Well received in Germany I think Wurger is a name to keep an eye on. I hope more of his work gets translated if its as good as this one was. 






Disclaimer: I received an advanced copy of this book from the publisher through netgalley.com in exchange for an honest review.

Discover other books or products I like: https://www.amazon.com/shop/readinggrrl 

Monday, March 11, 2019

ARC Book Review: Moonlight & Whiskey by Tricia Lynne

Release Date: March 12, 2019
Publisher: Loveswept
Format: ebook
Pages: 336 pages
Genre:  Romance
Buy: Kindle 

Synopsis:

When life gives you curves, you gotta learn how to rock them.

Successful businesswoman Avery Barrows likes her dips and curves, but she’s sick of the haters telling her that she should be ashamed of her body instead of embracing it. Determined to send them a big f*** you, Avery resolves to cut loose during a girls’ trip, hightailing her quick-mouthed, plus-sized self to New Orleans. So, what’s a smart woman with a little extra gotta do to get laid in this town?

Not much if you ask Declan McGinn, the lead singer of BlackSmith. Tall, dark, and tattooed, with a body made for sin, Declan prefers his women as curvy as his guitars. Avery’s sharp tongue and keen mind makes him want her even more.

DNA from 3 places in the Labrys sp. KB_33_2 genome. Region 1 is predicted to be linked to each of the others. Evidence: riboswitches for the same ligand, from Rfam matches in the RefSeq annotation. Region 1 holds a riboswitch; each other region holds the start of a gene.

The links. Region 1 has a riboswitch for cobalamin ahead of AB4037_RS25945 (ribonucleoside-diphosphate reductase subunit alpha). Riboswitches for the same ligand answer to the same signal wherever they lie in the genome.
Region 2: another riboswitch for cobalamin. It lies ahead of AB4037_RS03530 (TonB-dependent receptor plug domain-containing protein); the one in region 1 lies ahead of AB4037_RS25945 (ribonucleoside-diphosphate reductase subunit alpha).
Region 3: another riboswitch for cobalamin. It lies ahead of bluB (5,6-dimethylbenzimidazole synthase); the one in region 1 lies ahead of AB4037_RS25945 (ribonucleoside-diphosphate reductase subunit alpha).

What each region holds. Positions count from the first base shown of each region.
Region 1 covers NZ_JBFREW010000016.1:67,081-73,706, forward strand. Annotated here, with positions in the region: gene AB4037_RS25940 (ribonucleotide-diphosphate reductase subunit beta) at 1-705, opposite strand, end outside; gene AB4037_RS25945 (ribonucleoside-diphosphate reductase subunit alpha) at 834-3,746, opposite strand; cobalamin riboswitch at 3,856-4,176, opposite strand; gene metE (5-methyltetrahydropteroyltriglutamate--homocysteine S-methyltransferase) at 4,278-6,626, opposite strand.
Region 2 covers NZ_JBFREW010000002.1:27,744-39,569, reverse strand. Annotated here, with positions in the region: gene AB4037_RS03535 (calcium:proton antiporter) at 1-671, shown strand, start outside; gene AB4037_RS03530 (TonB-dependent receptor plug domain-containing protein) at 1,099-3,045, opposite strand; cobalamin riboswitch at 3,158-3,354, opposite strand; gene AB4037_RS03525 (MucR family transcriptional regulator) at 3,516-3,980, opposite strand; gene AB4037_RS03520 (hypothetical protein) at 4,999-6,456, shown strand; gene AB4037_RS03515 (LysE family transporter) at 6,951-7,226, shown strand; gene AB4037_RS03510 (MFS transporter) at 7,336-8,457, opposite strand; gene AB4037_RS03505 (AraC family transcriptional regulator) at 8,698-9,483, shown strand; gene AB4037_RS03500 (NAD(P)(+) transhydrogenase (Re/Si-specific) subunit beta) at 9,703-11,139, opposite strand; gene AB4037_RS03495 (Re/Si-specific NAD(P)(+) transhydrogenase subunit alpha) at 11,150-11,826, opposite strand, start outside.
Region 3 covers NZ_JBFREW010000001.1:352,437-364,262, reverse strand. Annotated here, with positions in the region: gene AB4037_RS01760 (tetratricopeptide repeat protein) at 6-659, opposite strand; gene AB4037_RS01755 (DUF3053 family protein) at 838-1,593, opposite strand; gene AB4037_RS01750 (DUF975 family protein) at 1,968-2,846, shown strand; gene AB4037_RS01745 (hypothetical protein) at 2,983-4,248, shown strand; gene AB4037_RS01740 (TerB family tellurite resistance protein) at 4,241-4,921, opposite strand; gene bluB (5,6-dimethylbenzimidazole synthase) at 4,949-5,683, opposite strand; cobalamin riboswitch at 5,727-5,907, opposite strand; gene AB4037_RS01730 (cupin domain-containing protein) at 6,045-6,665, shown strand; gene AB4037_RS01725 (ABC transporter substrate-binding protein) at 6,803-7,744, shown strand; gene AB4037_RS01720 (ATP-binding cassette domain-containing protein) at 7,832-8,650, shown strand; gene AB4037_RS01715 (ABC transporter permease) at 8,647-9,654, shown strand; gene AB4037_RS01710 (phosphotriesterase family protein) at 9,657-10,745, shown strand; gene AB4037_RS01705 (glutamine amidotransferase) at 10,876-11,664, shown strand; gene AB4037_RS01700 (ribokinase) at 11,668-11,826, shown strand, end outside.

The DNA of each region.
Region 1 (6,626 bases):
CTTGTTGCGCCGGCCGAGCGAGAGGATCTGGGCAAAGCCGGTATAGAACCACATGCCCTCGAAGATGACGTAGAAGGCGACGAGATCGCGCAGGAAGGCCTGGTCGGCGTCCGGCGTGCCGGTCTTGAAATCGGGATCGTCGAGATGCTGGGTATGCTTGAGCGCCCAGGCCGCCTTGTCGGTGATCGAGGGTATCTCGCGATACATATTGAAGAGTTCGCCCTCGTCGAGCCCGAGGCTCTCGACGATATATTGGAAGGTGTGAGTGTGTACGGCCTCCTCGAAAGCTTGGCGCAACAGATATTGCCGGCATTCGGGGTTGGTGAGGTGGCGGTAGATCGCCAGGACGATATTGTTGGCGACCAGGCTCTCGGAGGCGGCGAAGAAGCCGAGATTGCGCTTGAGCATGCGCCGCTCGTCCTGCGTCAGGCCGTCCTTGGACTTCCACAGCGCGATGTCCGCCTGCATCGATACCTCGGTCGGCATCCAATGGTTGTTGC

As they burn up the sheets, Avery and Declan realize this is no one-night (or even one-week) stand. But for all of her bluster, Avery isn’t sure she can handle any more rejection. Besides, Declan has demons of his own. Now Avery has a choice to make: play it safe, or place her trust in the hands of a man who’s as tempting as the devil himself.

Review: 

Anything set in New Orleans usually grabs my attention and this book is no exception. Hot sexy and fun Avery Barrows goes to NOLA with a friend just to have fun but it turns into much more.  Not only is this a hot sexy romance its also a book about being yourself and not hiding who you are. People are cruel, and jealous and petty, you do you, don't mold yourself into someone else for anyone, not for work, not for a relationship not for anything. If you feel good about you it will show. Your weight, you tattoos etc don't matter own your self esteem and show the world how truly amazing you are.

I love Avery's wit and crass quick come-backs, I love that she had a great right hook and that she loves her curves. Declan is just sex on a stick and I love that he loves Avery for everything she is and more. Definitely recommend this romance from this new author and hope she keeps up the writing!